A small group of people look at geological features near Palo Verde, CA

In the first weekend of March 2022, two dozen SDSU geology alumni and their families set out in cars full of camping gear with their sights set for the Midway Mountains. This was the 35th annual geology alumni field trip, returning after a brief hiatus during the COVID-19 pandemic.

Alumni Bill Elliott, Joe Corones and Sue Tanges (‘80) have coordinated the excursions since 1987.

“We like to just go out and look at rocks together,” Tanges said.

She first fell in love with geology when, in the fifth grade, she received a box of rocks as a gift. Her desire for a career with rocks solidified after a weeklong trip to Yosemite in high school.

She has since traveled to several national parks, frequenting the Grand Canyon as a river rafting guide when she isn’t too busy with her full-time position as a San Diego-based engineering geologist.

But the group field trips afford opportunities to see things Tanges doesn’t see every day. On the 2022 trip, alumni explored mines, manganese deposits and visible fault lines. They also estimated the age of different rocks in the area based on a layer of ash deposited from volcanoes in Sonoma and Napa Valley.

Previous trips explored the White Mountains, the Mojave National Preserve, jurassic formations in southwestern Utah and more.

An old mine shaft with streaks of manganese
An old mine shaft with streaks of manganese
Group of geologists estimate the age of tan rocks under their feet
Group of geology alumni estimate the age of tan rocks under their feet
Alumni gather around Joe Corones at the campsite
Geology alumni gather around trip leader Joe Corones at their campsite

Historical Precedent

SDSU geologists have been going on field trips together since at least the 1930s, according to images from the SDSU Library Archives.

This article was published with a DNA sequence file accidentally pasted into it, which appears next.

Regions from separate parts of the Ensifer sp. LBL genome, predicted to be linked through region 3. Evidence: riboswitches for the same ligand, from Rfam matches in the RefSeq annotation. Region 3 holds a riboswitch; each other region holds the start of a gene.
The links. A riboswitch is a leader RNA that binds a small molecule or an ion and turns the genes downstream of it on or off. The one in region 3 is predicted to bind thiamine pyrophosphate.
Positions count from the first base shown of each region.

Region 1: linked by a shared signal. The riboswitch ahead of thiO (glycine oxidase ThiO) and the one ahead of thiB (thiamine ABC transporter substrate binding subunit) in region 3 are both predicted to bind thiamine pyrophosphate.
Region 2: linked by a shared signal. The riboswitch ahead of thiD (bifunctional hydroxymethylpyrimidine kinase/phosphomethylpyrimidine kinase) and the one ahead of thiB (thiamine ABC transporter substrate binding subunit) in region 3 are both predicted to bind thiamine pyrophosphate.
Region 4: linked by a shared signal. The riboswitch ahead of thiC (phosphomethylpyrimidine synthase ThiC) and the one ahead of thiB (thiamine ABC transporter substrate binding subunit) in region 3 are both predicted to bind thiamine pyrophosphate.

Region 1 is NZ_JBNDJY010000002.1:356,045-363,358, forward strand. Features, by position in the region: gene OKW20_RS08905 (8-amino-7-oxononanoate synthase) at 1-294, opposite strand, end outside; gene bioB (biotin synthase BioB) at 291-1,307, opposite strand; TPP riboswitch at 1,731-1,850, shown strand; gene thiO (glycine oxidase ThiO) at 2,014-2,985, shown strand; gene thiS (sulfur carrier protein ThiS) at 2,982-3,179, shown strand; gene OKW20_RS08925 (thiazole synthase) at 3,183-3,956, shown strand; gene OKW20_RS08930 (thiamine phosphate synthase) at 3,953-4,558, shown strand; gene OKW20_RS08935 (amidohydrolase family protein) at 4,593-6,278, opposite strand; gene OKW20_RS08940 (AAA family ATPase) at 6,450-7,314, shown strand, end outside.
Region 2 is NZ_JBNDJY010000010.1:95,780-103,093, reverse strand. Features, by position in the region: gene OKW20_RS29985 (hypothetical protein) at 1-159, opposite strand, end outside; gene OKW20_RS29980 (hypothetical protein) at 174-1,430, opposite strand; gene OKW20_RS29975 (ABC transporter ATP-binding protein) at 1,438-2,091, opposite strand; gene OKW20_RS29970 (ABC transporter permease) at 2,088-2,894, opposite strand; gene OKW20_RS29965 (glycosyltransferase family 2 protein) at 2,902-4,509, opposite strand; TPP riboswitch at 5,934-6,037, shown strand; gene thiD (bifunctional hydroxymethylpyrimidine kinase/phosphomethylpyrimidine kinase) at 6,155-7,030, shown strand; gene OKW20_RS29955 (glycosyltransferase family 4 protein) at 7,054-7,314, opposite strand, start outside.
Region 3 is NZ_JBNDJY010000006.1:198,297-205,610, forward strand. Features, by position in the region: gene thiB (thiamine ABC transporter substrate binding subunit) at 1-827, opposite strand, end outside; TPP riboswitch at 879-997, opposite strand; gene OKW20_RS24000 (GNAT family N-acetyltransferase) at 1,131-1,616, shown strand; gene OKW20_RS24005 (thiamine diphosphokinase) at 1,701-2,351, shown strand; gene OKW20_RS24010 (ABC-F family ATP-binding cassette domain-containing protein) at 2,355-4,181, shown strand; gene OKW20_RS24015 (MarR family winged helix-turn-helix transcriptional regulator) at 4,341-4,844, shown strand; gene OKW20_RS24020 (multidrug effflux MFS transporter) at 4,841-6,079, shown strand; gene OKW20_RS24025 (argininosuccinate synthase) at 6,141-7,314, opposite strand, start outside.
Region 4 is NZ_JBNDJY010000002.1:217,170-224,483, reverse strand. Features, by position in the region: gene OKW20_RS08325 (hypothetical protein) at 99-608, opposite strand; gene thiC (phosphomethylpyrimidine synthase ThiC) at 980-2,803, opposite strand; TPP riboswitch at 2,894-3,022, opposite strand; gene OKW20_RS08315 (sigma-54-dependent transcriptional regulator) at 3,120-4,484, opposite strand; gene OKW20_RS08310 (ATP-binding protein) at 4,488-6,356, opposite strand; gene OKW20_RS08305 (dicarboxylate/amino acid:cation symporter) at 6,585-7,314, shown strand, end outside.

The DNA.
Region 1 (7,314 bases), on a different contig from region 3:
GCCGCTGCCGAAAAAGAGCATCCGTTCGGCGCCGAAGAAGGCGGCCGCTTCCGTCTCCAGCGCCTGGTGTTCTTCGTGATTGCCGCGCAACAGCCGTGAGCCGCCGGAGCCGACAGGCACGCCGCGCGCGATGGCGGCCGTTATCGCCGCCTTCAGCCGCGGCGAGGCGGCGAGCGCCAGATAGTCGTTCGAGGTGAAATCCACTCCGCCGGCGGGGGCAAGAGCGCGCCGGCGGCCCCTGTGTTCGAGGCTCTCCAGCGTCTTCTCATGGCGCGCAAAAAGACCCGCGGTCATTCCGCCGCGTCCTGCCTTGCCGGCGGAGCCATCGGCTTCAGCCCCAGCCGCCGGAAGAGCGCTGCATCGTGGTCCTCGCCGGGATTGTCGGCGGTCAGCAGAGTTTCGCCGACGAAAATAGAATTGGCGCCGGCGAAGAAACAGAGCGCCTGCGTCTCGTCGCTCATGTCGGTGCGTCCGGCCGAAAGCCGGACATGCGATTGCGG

Pictured in these photos are Sue Cornell, Ollie Goodbrod, Vinnie Clark, Julie Osborne, Katherine Wing, Bob Hale, Norman Houser and others.

Men and women sit on the beach in Ensenada eating and drinking
In the 1930s, geology students posed outdoors in Ensenada

In the 1960s, R. Gordon Gastil took undergraduate students on field trips to map the topography of all of northern Baja California. The products of these trips are on display in the room named in his honor, on the first floor of the Geology Mathematics and Computer Science building.

Present Day

Field trips are an essential component of the hands-on training students receive in SDSU’s Geological Sciences department. 

In addition to local excursions during classes, sophomores regularly travel to the Grand Canyon. 

As explained by SDSU structural geology professor, Rafael Almeida, these field trips are essential for students, especially those from underserved and non-traditional backgrounds, to appreciate the outdoors.

SDSU’s Association for Women Geoscientists and the local chapter of the American Association for Petroleum Geologists also hope to restart their outreach and events soon.

If you have photos from past Geological Sciences field trips to share or would like to support future excursions, please contact Heather Webb via email, hwebb@sdsu.edu.